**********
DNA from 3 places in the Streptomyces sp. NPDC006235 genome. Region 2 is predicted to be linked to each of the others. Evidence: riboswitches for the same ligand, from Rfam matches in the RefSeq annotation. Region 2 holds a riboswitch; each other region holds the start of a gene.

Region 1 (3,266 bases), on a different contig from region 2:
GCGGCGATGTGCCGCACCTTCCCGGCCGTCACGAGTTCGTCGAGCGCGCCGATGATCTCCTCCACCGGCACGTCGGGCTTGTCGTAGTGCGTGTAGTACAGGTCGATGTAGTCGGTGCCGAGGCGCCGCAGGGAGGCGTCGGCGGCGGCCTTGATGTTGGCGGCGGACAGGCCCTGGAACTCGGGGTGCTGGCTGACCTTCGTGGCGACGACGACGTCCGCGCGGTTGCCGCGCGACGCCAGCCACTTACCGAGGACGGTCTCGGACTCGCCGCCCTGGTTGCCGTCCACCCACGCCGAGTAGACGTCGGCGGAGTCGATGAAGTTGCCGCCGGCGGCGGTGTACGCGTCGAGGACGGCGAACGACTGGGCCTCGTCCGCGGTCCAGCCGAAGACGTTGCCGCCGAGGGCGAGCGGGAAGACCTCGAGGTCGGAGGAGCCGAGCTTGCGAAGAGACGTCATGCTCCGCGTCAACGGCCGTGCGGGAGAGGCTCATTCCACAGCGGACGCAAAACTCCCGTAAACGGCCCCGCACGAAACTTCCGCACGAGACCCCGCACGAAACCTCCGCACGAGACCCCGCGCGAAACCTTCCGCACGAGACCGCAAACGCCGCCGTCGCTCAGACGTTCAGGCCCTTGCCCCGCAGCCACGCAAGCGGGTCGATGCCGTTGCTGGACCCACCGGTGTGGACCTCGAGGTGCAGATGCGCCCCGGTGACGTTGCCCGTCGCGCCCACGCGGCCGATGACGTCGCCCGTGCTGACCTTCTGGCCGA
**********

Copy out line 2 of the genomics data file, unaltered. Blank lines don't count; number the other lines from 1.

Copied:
Region 1 (3,266 bases), on a different contig from region 2: